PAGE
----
By Cathy Cawood
One really interesting thing to do in the Toba, Ise and Shima area is to visit an Amagoya, or Ama hut, a place where the divers gather to rest and warm up after their dives.
Hachiman Kamado Amagoya
I visited Hachiman-Kamado, an Amagoya on the Toba shore-line. The hut was a low L-shaped structure consisting of rooms with irori fire places in the center and tables around the edges. Clerestory chimneys vented the smoke from the fireplaces.
Along the side of the building facing the sea, a covered lean-to verandah had been built and furnished with wooden tables and bench seating. There was a lot of space – they can accommodate 110 visitors at one time! They also have parking for up to 50 cars, or 6 large-size coaches.
The facilities are air-conditioned, wheel-chair friendly, have free Wi-Fi, and even a special prayer room for their Muslim guests. All that is pretty impressive for a ‘hut’!
Grilled seafood for lunch
We were ushered into one of the rooms, where a woman dressed in traditional Ama costume of white shirt and cap, with a blue skirt and red apron, knelt by the fire and placed fresh seafood over the grill. There was a selection of shellfish including sea snails (sazae), large clams, and scallops. When in season (March to mid-September) abalone (awabi) is also an option. The high point of the meal was a spiny lobster, especially chosen because it still had long, unbroken antenna, which is considered lucky. Everything had been gathered fresh from the ocean that morning by the hands of the Ama divers. While the seafood was cooking, an Ama diver told us about their life and work.
The delicious seafood lunch was served with organic rice grown by the owners of the hut, hijiki salad, miso soup with spiny lobster, and some sashimi of sea bream (tai). The seaweeds were also gathered by the ama divers. Everything about the meal was perfect. Depending on the size of your group and what you want to eat, the price of lunch starts at ￥3,500. There is also a ‘tea-time’ option starting at ￥2000 (prices based on groups of 4 or more people.)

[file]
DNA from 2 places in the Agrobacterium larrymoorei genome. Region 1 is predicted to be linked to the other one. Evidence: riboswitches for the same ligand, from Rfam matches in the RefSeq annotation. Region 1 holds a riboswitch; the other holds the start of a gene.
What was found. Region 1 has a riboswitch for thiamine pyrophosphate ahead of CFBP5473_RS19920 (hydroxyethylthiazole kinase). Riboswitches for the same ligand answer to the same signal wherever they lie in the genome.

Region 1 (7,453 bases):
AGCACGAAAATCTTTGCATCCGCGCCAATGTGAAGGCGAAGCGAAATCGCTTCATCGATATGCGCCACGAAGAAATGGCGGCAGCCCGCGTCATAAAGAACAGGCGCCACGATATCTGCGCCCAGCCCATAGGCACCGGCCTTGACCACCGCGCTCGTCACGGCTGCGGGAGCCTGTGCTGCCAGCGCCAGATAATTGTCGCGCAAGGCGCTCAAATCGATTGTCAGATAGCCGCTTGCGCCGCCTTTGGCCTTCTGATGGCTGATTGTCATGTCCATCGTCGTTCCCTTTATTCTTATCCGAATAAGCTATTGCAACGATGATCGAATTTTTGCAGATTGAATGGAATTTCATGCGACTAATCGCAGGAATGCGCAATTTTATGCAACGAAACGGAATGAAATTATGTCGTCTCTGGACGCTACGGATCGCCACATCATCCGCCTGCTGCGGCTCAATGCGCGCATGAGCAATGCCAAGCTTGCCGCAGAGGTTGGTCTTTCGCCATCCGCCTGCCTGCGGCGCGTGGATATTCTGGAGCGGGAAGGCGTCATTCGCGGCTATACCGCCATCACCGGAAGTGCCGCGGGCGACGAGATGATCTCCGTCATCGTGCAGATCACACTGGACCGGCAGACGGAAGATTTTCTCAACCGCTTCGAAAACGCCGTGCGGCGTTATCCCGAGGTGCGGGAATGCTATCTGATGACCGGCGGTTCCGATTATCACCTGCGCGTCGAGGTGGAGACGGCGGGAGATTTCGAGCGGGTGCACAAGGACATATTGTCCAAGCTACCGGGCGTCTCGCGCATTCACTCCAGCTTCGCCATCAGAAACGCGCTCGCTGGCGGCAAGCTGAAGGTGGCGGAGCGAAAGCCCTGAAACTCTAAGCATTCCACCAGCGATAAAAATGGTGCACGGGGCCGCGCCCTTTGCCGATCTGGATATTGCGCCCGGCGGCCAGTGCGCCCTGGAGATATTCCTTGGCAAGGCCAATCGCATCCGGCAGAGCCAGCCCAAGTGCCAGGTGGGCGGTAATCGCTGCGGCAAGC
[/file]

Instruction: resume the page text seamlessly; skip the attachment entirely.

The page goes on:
Trying on an Ama diver's costume
After the meal it was time to try on a traditional Ama costume and pose for photos. I have to say, I really couldn’t imagine trying to dive in those clothes. These days Ama divers wear wet suits beneath the costume, but they told me they choose to wear the costume as well (minus the red apron.) The divers carry a flat metal bar with a hook at one end. The hook is for catching fish, while the blunt end of the bar is for prizing shellfish off the rocks. They also have a round life-saver buoy with a net basket attached to carry their catch in.
Life as an Ama diver
There are still about 2000 Ama divers in Japan and about half of them live and work in this area. Most Ama divers are over 40 years old (they say it takes at least 10 years to become a professional Ama diver.) There are a few male Ama divers in the area, but most are female. Women have more body fat than men, so generally they can handle the cold water better than men. After spending 90 minutes or so diving, the women are tired and chilled, so they need a place to warm up. They gather in Ama huts to change out of their diving gear, then they sit around the fire drinking tea and eating sweet potato and rice cakes. They also tell stories, laugh and generally have a good time. There may even be dancing involved!